Five years ago, Susan went to a friend’s house to watch the Super Bowl. She was pregnant, scared and alone. That night, she watched Focus on the Family’s commercial featuring Tim Tebow, and her life would never be the same.

A Super Bowl Blessing

Written by Thomas Jeffries

In the end, Susan Wood went to the party because she couldn't bear to be home alone, not tonight. She needed to get out of the house and away from her own thoughts, if only for a few hours. Anything to take her mind off the worry, the panic, the indecision and the morning sickness.

So she walked to a friend's house — to escape, to watch the Saints take on the Colts and to view one of the most talked-about Super Bowl commercials in history.

There were maybe 15 people at the party, but they were too busy talking and snacking and laughing to notice that Susan wasn't drinking, that she wore a distracted look and a manufactured smile.

Earlier that morning, Susan told her boyfriend she was pregnant. Let's just say he did not react well. He saw the first pregnancy test; he insisted on a second. Abortion was the only option. Susan consented, if only to end the conflict. Then he left, and she walked to the Super Bowl party alone.

Demeaning. Divisive. Offensive. Political. Wasn't that what the ad would be, according to those who'd never actually seen it?

On the night of Feb. 7, 2010, during the first quarter of Super Bowl XLIV, Focus on the Family's "Celebrate family, celebrate life" commercial aired for the first and only time. Pam Tebow appeared onscreen, reminiscing about her "miracle baby" — son Tim, the 2007-Heisman-Trophy-winning college quarterback.

Susan, however, had never watched college football. Couldn't identify a single player. Except one.

"A few weeks earlier, I was folding laundry alone and the TV was on ESPN," she says. "I was too lazy to change the channel and watched an entire special on Tim Tebow. Literally the only college player in the entire country I could have named or recognized."

The room fell silent while the commercial played. Instead of the strident anti-abortion ad that Susan, her friends and most of America were expecting, they watched a mother's heartfelt story about the survival of her infant son.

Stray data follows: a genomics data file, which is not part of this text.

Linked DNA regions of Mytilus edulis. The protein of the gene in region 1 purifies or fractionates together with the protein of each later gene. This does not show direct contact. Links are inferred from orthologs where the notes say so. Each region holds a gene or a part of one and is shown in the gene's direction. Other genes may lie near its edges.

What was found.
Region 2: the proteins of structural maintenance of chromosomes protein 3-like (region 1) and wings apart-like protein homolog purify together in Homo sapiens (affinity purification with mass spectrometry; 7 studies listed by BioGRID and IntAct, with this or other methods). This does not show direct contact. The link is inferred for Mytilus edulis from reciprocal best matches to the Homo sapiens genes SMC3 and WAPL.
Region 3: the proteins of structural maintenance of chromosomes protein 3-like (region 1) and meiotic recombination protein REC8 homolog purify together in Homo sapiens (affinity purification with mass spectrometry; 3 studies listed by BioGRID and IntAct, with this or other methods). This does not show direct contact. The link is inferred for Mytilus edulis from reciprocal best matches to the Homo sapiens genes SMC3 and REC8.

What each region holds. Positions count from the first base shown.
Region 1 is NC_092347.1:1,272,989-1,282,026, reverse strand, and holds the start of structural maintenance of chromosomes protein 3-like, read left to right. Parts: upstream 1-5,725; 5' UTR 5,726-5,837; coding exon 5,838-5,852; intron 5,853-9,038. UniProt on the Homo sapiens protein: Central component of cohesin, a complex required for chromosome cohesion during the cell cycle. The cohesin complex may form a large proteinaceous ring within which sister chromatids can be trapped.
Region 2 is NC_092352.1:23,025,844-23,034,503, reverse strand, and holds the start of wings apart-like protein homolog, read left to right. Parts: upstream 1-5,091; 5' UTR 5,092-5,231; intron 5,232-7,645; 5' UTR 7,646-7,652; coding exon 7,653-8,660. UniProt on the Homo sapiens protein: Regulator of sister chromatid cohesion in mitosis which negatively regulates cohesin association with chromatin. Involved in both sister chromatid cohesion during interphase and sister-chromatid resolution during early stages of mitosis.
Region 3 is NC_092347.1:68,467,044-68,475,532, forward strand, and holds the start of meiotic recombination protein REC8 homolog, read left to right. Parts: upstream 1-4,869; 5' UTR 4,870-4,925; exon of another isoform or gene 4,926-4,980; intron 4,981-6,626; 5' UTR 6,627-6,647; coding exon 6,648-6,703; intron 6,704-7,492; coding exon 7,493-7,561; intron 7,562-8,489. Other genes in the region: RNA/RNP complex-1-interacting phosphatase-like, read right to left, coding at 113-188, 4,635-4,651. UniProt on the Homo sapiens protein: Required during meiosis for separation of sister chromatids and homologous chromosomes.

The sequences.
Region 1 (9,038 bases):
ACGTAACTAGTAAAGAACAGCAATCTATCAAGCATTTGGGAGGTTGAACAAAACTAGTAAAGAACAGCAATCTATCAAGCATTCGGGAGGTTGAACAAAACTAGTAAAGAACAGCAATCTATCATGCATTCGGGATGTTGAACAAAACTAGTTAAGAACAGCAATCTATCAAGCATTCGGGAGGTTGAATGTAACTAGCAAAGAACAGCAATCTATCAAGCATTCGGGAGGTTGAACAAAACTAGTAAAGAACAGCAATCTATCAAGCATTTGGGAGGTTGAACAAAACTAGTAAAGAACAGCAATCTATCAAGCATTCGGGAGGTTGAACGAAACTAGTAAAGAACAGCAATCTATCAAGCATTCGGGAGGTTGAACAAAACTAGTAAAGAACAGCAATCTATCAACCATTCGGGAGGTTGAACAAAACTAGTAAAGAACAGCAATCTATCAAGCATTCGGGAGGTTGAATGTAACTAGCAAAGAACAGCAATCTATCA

"I wanted to be critical," Susan says. "I wanted to bash this horrible 'anti-choice' commercial. But as we watched, everyone agreed that it was a positive commercial with an encouraging message — not one of judgment or condemnation."

As other ads aired, Susan kept thinking about the Focus commercial, and she felt a pit in her stomach. She remained at the party, talking and watching the game, but she couldn't get that ad out of her head.

The Tebows were speaking to me. They were talking about my situation. What am I going to do?

Back at home, Susan searched the Web for the ad and for Focus on the Family. She found the commercial, plus an interview with Bob and Pam Tebow, Tim's parents. She learned that Pam had rejected a doctor's advice to abort her unborn son in the face of medical complications. She watched the commercial again. She felt like it was made just to reach her.

Susan emailed Focus on the Family. In return, she says, a Focus staffer responded with encouragement, information and hope.

"It was so nonjudgmental," Susan says. "She offered advice but didn't tell me I was wrong. I kept thinking about what she wrote, and the commercial, and what Tim's mom said in the interview, and it all just spoke to my heart.

"I made the decision to keep the baby."

The baby's father never came around. He raged, and threatened, then simply checked out. Sure, Susan had friends and relatives, but she would essentially raise her child alone.

Alone, but not forgotten. Focus employees continued to check in on her. They sent cards and a gift for the baby.

"I was shocked that they cared so much," Susan says. "They kept in contact with me the whole time. I knew — no matter what — there were people who truly cared about me and the baby. That meant everything to me."

Avita Grace was born that September. It was love at first sight.

Avita is 4 now, and she has brought joy, fun and faith to her mother's life. The little girl loves frilly dresses and bows in her hair, coloring books and talking about Jesus. As a working single mom, Susan now has less money, less sleep, less time, more laundry, more dishes and lots more cleaning. But it's all drowned out by the limitless love she's been given.

"I think about the commercial, Tim Tebow and the people from Focus daily," Susan says. "I am so grateful. If there hadn't been a Super Bowl commercial, if I hadn't been at the party, if someone had responded to my email in a different way . . .

"I will never be able to express the gratitude and love that I feel."


This article appeared in the February/March 2015 issue of Thriving Family magazine. Copyright © 2015 by Thomas Jeffries. Used by permission. ThrivingFamily.com.
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